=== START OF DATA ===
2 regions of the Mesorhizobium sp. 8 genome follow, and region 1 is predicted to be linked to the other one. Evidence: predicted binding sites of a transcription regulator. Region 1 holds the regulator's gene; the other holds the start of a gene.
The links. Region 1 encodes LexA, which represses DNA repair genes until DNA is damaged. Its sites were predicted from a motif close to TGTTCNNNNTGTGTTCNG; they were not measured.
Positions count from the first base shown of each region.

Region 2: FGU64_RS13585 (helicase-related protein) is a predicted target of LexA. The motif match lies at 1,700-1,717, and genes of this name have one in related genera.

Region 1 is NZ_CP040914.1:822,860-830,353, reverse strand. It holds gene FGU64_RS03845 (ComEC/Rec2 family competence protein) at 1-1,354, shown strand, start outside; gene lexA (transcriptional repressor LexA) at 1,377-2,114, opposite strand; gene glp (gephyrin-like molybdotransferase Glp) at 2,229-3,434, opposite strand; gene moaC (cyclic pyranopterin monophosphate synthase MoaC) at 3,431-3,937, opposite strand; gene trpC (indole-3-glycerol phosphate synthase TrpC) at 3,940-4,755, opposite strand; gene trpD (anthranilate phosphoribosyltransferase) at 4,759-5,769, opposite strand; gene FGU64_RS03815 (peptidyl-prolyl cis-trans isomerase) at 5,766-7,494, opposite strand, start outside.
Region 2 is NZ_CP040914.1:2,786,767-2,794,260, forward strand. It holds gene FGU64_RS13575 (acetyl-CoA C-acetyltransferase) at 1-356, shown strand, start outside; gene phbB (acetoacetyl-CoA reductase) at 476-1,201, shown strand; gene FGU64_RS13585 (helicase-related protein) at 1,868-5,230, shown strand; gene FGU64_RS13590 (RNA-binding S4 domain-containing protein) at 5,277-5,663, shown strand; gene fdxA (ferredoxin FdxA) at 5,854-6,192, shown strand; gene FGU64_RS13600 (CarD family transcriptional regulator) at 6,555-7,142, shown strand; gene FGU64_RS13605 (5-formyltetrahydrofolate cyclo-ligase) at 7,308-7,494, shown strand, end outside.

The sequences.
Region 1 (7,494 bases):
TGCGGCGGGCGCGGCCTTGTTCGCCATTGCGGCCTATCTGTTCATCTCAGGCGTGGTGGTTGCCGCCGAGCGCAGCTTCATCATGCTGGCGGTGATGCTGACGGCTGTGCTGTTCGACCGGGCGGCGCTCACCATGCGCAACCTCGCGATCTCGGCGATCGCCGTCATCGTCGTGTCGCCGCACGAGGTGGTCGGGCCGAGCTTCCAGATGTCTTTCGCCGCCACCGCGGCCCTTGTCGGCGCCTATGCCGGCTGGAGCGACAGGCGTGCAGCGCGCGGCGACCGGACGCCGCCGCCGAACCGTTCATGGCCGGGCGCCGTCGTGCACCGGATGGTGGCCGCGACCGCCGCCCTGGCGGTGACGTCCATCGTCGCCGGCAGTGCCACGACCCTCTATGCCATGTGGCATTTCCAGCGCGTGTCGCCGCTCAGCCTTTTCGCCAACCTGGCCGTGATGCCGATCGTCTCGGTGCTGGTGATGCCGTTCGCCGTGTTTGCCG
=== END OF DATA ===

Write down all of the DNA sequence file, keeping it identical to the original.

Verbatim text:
2 regions of the Mesorhizobium sp. 8 genome follow, and region 1 is predicted to be linked to the other one. Evidence: predicted binding sites of a transcription regulator. Region 1 holds the regulator's gene; the other holds the start of a gene.
The links. Region 1 encodes LexA, which represses DNA repair genes until DNA is damaged. Its sites were predicted from a motif close to TGTTCNNNNTGTGTTCNG; they were not measured.
Positions count from the first base shown of each region.

Region 2: FGU64_RS13585 (helicase-related protein) is a predicted target of LexA. The motif match lies at 1,700-1,717, and genes of this name have one in related genera.

Region 1 is NZ_CP040914.1:822,860-830,353, reverse strand. It holds gene FGU64_RS03845 (ComEC/Rec2 family competence protein) at 1-1,354, shown strand, start outside; gene lexA (transcriptional repressor LexA) at 1,377-2,114, opposite strand; gene glp (gephyrin-like molybdotransferase Glp) at 2,229-3,434, opposite strand; gene moaC (cyclic pyranopterin monophosphate synthase MoaC) at 3,431-3,937, opposite strand; gene trpC (indole-3-glycerol phosphate synthase TrpC) at 3,940-4,755, opposite strand; gene trpD (anthranilate phosphoribosyltransferase) at 4,759-5,769, opposite strand; gene FGU64_RS03815 (peptidyl-prolyl cis-trans isomerase) at 5,766-7,494, opposite strand, start outside.
Region 2 is NZ_CP040914.1:2,786,767-2,794,260, forward strand. It holds gene FGU64_RS13575 (acetyl-CoA C-acetyltransferase) at 1-356, shown strand, start outside; gene phbB (acetoacetyl-CoA reductase) at 476-1,201, shown strand; gene FGU64_RS13585 (helicase-related protein) at 1,868-5,230, shown strand; gene FGU64_RS13590 (RNA-binding S4 domain-containing protein) at 5,277-5,663, shown strand; gene fdxA (ferredoxin FdxA) at 5,854-6,192, shown strand; gene FGU64_RS13600 (CarD family transcriptional regulator) at 6,555-7,142, shown strand; gene FGU64_RS13605 (5-formyltetrahydrofolate cyclo-ligase) at 7,308-7,494, shown strand, end outside.

The sequences.
Region 1 (7,494 bases):
TGCGGCGGGCGCGGCCTTGTTCGCCATTGCGGCCTATCTGTTCATCTCAGGCGTGGTGGTTGCCGCCGAGCGCAGCTTCATCATGCTGGCGGTGATGCTGACGGCTGTGCTGTTCGACCGGGCGGCGCTCACCATGCGCAACCTCGCGATCTCGGCGATCGCCGTCATCGTCGTGTCGCCGCACGAGGTGGTCGGGCCGAGCTTCCAGATGTCTTTCGCCGCCACCGCGGCCCTTGTCGGCGCCTATGCCGGCTGGAGCGACAGGCGTGCAGCGCGCGGCGACCGGACGCCGCCGCCGAACCGTTCATGGCCGGGCGCCGTCGTGCACCGGATGGTGGCCGCGACCGCCGCCCTGGCGGTGACGTCCATCGTCGCCGGCAGTGCCACGACCCTCTATGCCATGTGGCATTTCCAGCGCGTGTCGCCGCTCAGCCTTTTCGCCAACCTGGCCGTGATGCCGATCGTCTCGGTGCTGGTGATGCCGTTCGCCGTGTTTGCCG